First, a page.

For Northern blot analysis, from 5 up to 100 μg of purified RNA from different plant tissues were examined in 5 % polyacrylamide gels containing 8 M urea and 1× TBE (89 mM Tris/89 mM boric acid/2.5 mM EDTA, pH 8.3). For double PAGEs, nucleic acids enriched in RNAs of the appropriate retrozyme size were obtained by cutting a section from nondenaturing 5 % polyacrylamide gels. These RNAs were examined in denaturing 5 % polyacrylamide gels containing 8 M urea and 0.25× TBE (22.5 mM Tris/22.5 mM boric acid/2.5 mM EDTA, pH 8.3). After ethidium bromide staining, RNAs were electroblotted to nylon membranes (Amersham Hybond-N, GE Healthcare) and UV-fixed with a crosslinker (UVC 500, Hoefer). Prehybridization, hybridization (at 68 °C in 50 % formamide for 16 h) and washing (twice with 0.1× SSC at 68 °C for 15 min) was done following the instructions of the manufacturer (GE Healthcare). The DIG-labelled probes were detected with an anti-digoxigenin antibody conjugated with alkaline phosphatase (anti-digoxigenin-AP Fab fragments, 1:104 dilution in blocking solution; Roche Diagnostics GmbH). The chemiluminiscence produced in the presence of the substrate CDP-Star (1:200 dilution in 0.1 M Tris-Cl, 0.1 M NaCl, pH 9.5; Roche Diagnostics GmbH) was finally visualized in a LAS-3000 Imaging System (Fujifilm).

Cloning, transcription and circularization of a full genomic retrozyme from F. ananassa

The genomic retrozyme with the highest sequence homology to most of the cloned F. ananassa retrozyme RNAs [GenBank:BATT01039028.1:c14263-13183] was amplified by PCR using primers designed to bind outside the sequence of the retrozyme (Fa92D and Fa92R, Additional file 12). The PCR product was cloned in the XbaI and BamHI sites of pBlueScript KS+, and the resulting plasmid was XbaI-linearized for run-off transcription with T3 RNA polymerase. The full uncleaved transcript and the retrozyme RNA resulting from self-cleavage at both HHR motifs were fractioned in 5 % polyacrylamide gels containing 8 M urea and 1× TBE, and extracted from gel slices as described above.

The retrozyme RNA, with 5′-hydroxyl and 2,3′-phosphodiester termini, was circularized using the chloroplastic isoform of a tRNA ligase from Solanum melongena [46], kindly provided by Drs. J. A. Daròs and R. Flores. The circularization reactions contained 1 μg of retrozyme RNA, about 1 μg of purified tRNA ligase, 50 mM Tris-HCl (pH 8), 50 mM KCl, 4 mM MgCl2, 5 mM DTT and 1 mM ATP, in a final volume of 50 μl. Reactions were incubated for 2 h at 30 °C and stopped by phenol extraction followed by ethanol precipitation. The circularized RNA was then separated in 5 % polyacrylamide gels containing 8 M urea and 1× TBE, and phenol-extracted from gel slices.

Abbreviations

circRNA, circular RNA; HHR, hammerhead ribozyme; LINE, long interspersed element; LTR, long terminal repeat; MITE, miniature inverted-repeat transposable element; PBS, primer binding site; PPT, polypurine tract; RT, retrotranscriptase; SINE, small interspersed nucleotide element; SMART, small LTR-retrotransposon; TRIM, terminal-repeat retrotransposon in miniature; TSD, target site duplication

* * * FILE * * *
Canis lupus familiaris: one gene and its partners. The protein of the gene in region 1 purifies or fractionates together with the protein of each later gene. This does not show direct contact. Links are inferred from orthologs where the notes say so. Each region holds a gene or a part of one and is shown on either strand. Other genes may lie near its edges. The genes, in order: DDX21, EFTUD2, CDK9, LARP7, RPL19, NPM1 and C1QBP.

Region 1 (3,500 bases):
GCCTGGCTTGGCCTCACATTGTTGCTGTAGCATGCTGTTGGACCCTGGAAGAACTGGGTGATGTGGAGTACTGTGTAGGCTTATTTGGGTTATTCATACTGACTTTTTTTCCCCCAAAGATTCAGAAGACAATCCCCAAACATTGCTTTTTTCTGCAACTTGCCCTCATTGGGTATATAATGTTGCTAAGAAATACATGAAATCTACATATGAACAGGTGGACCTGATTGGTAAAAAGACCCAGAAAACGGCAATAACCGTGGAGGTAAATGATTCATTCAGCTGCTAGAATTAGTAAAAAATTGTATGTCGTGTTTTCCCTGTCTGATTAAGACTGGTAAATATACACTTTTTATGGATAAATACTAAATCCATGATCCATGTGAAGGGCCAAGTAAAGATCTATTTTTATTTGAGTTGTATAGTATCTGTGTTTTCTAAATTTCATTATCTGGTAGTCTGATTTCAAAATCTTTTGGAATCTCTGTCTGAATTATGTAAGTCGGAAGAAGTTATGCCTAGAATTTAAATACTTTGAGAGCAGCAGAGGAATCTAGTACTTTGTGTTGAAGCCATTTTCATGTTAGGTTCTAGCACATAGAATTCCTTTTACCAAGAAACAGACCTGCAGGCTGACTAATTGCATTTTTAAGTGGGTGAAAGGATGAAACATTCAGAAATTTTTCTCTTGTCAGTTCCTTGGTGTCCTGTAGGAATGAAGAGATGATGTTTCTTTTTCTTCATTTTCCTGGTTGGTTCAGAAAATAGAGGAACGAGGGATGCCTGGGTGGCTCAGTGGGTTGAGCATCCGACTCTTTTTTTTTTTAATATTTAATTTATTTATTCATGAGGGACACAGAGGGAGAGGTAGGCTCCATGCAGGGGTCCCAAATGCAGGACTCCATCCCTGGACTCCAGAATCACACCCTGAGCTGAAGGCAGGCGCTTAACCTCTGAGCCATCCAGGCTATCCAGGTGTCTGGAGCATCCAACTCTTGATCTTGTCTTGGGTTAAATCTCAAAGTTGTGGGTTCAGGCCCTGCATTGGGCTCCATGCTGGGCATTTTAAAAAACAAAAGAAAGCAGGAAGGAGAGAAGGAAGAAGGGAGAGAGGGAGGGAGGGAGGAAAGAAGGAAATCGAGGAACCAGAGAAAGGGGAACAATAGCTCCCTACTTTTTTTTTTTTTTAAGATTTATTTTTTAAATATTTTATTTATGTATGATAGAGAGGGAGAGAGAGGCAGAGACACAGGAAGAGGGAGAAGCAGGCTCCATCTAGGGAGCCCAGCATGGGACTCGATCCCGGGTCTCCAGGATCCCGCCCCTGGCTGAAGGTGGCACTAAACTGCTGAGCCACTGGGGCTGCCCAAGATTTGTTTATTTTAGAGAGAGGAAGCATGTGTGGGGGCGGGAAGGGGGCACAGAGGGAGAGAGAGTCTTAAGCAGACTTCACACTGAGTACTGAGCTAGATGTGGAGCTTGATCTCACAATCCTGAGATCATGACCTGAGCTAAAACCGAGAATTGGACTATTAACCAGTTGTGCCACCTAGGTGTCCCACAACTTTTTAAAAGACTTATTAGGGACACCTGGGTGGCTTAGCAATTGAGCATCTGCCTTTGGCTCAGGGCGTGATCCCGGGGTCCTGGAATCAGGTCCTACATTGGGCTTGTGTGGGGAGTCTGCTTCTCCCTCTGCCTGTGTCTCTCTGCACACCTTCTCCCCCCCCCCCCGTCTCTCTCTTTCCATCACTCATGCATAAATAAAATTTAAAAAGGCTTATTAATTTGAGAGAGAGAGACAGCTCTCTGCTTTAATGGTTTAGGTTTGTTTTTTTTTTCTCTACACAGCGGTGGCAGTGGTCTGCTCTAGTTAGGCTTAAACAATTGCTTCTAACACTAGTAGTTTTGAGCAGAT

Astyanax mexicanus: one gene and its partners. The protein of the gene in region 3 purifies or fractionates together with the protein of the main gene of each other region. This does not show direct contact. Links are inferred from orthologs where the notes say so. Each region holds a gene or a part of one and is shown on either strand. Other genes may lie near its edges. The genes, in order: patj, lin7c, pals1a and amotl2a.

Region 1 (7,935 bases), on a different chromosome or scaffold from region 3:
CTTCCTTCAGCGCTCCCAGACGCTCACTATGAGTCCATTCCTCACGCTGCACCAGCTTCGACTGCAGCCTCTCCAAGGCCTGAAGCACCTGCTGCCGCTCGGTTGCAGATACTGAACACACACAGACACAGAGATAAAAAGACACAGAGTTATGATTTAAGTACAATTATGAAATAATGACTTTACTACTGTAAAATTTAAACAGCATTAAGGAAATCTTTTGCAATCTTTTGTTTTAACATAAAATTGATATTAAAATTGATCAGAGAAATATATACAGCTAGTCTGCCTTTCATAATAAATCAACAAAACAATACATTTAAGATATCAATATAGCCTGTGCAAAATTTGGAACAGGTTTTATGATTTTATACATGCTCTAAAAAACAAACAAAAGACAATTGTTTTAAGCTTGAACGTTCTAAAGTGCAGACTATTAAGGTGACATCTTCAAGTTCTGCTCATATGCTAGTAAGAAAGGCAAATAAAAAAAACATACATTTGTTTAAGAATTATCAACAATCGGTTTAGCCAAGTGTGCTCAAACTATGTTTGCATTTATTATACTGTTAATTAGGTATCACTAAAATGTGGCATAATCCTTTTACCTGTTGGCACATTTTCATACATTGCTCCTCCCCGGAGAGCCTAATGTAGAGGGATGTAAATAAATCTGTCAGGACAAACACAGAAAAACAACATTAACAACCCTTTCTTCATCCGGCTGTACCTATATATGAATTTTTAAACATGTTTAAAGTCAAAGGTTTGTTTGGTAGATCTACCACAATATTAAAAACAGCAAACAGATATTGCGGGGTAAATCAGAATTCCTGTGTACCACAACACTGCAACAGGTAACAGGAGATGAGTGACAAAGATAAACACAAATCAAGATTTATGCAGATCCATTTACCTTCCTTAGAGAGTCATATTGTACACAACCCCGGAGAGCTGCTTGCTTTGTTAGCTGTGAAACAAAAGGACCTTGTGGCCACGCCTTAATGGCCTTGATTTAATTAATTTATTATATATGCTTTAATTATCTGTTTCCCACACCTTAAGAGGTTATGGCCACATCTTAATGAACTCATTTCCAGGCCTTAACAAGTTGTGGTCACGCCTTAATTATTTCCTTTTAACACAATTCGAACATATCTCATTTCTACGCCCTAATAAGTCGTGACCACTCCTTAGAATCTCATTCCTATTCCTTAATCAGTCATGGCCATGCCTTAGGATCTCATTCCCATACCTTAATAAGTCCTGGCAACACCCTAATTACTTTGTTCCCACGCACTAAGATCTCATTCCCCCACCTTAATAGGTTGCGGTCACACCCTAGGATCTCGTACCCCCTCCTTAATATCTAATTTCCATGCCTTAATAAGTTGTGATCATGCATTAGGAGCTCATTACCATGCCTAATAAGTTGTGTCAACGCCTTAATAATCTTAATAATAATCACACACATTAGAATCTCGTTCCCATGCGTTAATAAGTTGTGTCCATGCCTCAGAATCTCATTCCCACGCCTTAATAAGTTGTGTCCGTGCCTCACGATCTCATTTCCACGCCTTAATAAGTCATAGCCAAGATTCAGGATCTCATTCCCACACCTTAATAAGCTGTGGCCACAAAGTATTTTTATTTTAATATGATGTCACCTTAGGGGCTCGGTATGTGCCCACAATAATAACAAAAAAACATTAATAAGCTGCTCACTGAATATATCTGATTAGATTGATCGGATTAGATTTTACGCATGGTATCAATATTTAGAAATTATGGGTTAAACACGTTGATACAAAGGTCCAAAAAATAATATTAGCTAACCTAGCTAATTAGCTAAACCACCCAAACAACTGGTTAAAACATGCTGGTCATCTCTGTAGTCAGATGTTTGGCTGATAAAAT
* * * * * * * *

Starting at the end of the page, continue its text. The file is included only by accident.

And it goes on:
Notes

Declarations

Acknowledgments

We would like to thank A. Ahuir for her excellent technical assistance, the Instituto Valenciano de Investigaciones Agrarias (IVIA) for kindly providing us with Citrus plant materials and the Molina family and ’El campito’, who kindly grew and provided us with J. curcas and strawberry plant materials.

Funding

Funding for this work was provided by the Ministerio de Economía y Competitividad of Spain (grants BFU2011-23398 and BFU2014-56094-P). Support of the publication fee was provided by the CSIC Open Access Publication Support Initiative through its Unit of Information Resources for Research (URICI).

Availability of data and materials

Sequences corresponding to cloned retrozyme circRNAs have been deposited in the GenBank database (accession numbers KX273065-KX273079 for J. curcas retrozymes and KX281154-KX281154 for F. ananassa retrozymes, respectively).

Authors’ contributions

AC and MdlP designed the experiments. AC, DU and MdlP performed the experiments. AC and MdlP wrote and edited the manuscript. All authors read and approved the final manuscript.

Competing interests

The authors declare that they have no competing interests.

Ethics approval and consent to participate

Ethics approval was not needed for this study.

Open AccessThis article is distributed under the terms of the Creative Commons Attribution 4.0 International License (http://creativecommons.org/licenses/by/4.0/), which permits unrestricted use, distribution, and reproduction in any medium, provided you give appropriate credit to the original author(s) and the source, provide a link to the Creative Commons license, and indicate if changes were made. The Creative Commons Public Domain Dedication waiver (http://creativecommons.org/publicdomain/zero/1.0/) applies to the data made available in this article, unless otherwise stated.

Authors’ Affiliations

(1)
IBMCP (CSIC-UPV). C/Ingeniero Fausto Elio s/n

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© The Author(s). 2016